The Branch Davidians
One of the most tragic and controversial incidents in Texas history occurred in 1993 at a compound known as Mt. Carmel on a ranch near Waco. The compound was occupied by the Branch Davidians, a heavily armed religious cult led by a charismatic guru named David Koresh. Spurred by allegations of child abuse inside the compound, federal agents with the Bureau of Alcohol, Tobacco, and Firearms attempted to serve a warrant on February 28, 1993, only to find themselves in a massive firefight, during which several agents and Davidians were killed. A fifty-day siege ensued, culminating on April 19 with a nationally televised assault on the compound with armored vehicles and tear gas. During the assault, a fire consumed the entire compound, killing 74 people, 23 of whom were children.
In 1997, an Emmy award-winning documentary, Waco: The Rules of Engagement, called into question the government’s version of events and the poor judgment that led to the standoff and the eventual disaster. A subsequent investigation by former U.S. Senator John C. Danforth determined that the fire had been set by the Davidians themselves, though his report was also critical of the decision-making by federal authorities as well as the lack of candor in the aftermath of the tragedy.
The disaster at Mt. Carmel became a rallying cry for some of the far-right of the political spectrum; the bombing of the Alfred P. Murrah federal building in Oklahoma City, for example, occurred on the second anniversary of the tragedy. Ten years after the fire, in 2003, Texas Monthly senior editor Michael Hall visited a new church that had been constructed at Mt. Carmel and interviewed the small group of Davidians who still followed the sect’s apocalyptic vision. In 2008, executive editor Pam Colloff interviewed dozens of eyewitnesses to the siege and produced a definitive oral history of one of the most infamous events in Texas history.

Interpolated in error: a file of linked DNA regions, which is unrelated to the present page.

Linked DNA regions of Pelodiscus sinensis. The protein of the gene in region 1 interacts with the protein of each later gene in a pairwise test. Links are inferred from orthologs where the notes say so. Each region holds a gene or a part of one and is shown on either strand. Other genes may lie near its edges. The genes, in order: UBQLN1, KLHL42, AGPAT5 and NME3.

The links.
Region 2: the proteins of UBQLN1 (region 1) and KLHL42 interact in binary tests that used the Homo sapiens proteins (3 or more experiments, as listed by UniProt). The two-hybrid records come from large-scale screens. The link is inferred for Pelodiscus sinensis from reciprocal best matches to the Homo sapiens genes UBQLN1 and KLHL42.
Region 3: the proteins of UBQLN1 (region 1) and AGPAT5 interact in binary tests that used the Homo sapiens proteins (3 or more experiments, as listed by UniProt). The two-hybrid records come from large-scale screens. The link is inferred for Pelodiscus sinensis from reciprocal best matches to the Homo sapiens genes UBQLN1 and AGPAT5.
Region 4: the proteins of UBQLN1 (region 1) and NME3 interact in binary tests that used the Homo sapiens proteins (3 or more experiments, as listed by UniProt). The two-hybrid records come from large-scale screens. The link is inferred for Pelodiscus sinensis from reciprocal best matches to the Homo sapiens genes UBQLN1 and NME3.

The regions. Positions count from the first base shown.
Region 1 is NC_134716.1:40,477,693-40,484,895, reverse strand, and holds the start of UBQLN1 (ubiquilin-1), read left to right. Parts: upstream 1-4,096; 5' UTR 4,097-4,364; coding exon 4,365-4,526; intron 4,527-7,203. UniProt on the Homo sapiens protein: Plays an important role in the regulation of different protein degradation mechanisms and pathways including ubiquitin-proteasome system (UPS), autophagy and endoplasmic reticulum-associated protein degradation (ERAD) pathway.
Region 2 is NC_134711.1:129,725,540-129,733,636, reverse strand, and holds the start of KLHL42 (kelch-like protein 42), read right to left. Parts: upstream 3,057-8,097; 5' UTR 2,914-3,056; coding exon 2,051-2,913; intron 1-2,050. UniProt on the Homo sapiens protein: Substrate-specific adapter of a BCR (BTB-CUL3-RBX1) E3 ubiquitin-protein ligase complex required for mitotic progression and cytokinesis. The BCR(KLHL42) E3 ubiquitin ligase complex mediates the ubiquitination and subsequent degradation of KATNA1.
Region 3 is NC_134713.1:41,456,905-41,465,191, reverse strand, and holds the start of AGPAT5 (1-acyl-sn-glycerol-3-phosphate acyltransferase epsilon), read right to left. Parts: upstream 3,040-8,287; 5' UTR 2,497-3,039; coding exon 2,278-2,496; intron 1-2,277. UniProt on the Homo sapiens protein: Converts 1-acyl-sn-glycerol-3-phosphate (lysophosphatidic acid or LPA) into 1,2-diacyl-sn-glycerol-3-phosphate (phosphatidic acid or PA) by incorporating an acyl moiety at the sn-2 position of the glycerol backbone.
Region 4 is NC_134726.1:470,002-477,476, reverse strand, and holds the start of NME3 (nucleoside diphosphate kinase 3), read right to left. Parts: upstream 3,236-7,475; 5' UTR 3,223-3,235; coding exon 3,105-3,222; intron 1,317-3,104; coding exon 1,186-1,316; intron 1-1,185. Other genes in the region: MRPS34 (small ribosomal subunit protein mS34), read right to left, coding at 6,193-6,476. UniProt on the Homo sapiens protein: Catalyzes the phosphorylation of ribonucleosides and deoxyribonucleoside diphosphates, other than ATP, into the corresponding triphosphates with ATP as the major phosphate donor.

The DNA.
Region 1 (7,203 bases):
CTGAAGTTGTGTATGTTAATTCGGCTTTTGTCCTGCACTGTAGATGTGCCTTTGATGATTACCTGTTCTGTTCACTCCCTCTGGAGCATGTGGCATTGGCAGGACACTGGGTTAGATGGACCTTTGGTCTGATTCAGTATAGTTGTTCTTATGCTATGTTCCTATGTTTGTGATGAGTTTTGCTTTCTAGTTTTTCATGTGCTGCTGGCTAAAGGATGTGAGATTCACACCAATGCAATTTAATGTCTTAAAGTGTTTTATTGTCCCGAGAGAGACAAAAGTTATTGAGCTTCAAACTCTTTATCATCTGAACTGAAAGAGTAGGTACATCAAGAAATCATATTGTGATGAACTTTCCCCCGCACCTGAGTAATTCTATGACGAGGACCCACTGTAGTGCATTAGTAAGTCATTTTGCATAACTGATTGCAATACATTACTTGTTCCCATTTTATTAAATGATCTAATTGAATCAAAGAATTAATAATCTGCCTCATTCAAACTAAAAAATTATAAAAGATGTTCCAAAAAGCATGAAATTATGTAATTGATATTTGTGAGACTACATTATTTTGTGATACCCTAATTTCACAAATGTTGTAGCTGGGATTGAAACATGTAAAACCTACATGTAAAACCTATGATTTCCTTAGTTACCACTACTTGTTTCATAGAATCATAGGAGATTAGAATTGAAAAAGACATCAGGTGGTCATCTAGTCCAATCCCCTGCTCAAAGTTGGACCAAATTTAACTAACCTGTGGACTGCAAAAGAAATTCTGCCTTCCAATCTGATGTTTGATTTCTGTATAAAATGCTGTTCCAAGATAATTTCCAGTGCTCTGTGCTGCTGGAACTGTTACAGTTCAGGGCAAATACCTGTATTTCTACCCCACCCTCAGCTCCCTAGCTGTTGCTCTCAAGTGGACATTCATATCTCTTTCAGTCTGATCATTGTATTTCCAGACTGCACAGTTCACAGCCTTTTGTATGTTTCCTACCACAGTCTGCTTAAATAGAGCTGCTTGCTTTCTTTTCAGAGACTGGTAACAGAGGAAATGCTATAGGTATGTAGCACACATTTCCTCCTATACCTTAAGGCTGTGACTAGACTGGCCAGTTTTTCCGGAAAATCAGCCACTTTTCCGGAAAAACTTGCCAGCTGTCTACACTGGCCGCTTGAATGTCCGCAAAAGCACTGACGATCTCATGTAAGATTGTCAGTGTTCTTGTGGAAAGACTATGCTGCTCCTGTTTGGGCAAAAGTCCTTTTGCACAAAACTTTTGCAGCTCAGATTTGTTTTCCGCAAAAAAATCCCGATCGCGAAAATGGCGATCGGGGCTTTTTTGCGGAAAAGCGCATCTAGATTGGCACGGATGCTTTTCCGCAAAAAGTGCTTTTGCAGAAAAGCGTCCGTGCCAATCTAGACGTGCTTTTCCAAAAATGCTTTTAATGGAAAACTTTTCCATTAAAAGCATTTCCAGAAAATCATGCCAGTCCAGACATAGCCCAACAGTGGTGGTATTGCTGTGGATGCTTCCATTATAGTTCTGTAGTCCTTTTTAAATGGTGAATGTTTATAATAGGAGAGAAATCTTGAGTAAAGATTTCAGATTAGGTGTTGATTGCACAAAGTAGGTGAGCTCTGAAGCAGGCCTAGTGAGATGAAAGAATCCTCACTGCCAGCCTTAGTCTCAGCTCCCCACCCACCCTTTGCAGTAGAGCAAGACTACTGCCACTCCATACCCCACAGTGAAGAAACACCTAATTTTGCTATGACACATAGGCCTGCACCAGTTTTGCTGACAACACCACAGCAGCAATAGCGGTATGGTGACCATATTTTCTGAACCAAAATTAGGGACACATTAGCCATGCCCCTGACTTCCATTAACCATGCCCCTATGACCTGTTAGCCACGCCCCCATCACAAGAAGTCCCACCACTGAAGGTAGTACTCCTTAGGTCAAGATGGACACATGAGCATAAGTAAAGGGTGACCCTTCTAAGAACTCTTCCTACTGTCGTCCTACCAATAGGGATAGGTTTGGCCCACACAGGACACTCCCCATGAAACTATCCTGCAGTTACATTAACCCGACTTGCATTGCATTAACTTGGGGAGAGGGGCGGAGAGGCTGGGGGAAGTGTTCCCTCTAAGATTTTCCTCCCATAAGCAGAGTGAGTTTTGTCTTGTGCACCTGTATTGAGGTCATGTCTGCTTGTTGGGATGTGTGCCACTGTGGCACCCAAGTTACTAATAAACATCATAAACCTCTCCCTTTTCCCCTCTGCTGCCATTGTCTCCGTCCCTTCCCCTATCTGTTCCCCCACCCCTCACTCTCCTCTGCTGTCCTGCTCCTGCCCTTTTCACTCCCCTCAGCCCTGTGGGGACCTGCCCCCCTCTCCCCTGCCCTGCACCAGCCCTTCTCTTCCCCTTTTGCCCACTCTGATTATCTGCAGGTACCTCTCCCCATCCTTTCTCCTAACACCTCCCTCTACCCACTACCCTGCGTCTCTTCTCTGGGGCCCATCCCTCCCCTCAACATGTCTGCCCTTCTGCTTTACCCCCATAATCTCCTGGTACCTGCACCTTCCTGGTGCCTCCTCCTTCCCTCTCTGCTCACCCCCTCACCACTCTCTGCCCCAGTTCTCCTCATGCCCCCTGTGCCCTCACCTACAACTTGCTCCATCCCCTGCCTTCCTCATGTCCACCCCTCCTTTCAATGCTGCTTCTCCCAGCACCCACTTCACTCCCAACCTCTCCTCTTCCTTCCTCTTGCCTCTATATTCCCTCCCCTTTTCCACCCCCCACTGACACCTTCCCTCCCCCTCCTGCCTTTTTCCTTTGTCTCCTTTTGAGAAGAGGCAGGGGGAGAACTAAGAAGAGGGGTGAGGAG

A blundered raid and a botched finale don’t change an essential fact about the Mount Carmel standoff: David Koresh is to blame.
On April 19, 1993, the world watched as the Branch Davidian compound, outside Waco, burned to the ground after a 51-day standoff. Fifteen years later, witnesses and participants—from federal agents to loyal followers of David Koresh—remember what they saw during the deadliest law enforcement operation in U.S. history.
Ten years after eighty Davidians died in a government-led siege, a few surviving members of the sect have returned to the plains east of Waco, looking for something. And, in some cases, waiting for David Koresh to return.
More than anyone, former assistant to the U.S. attorney Bill Johnston was responsible for exposing the FBI’s lies about the final assault on the Branch Davidian compound. Why, then, did his own government go after him?
Senior editor Michael Hall revisits Waco's Branch Davidians and describes the challenges and nuances of writing about the remaining followers and the controversies of their tragic history.
He was no William Barrett Travis, but in many ways, the leader of the Brand Davidians was an archetypal Texan to the end.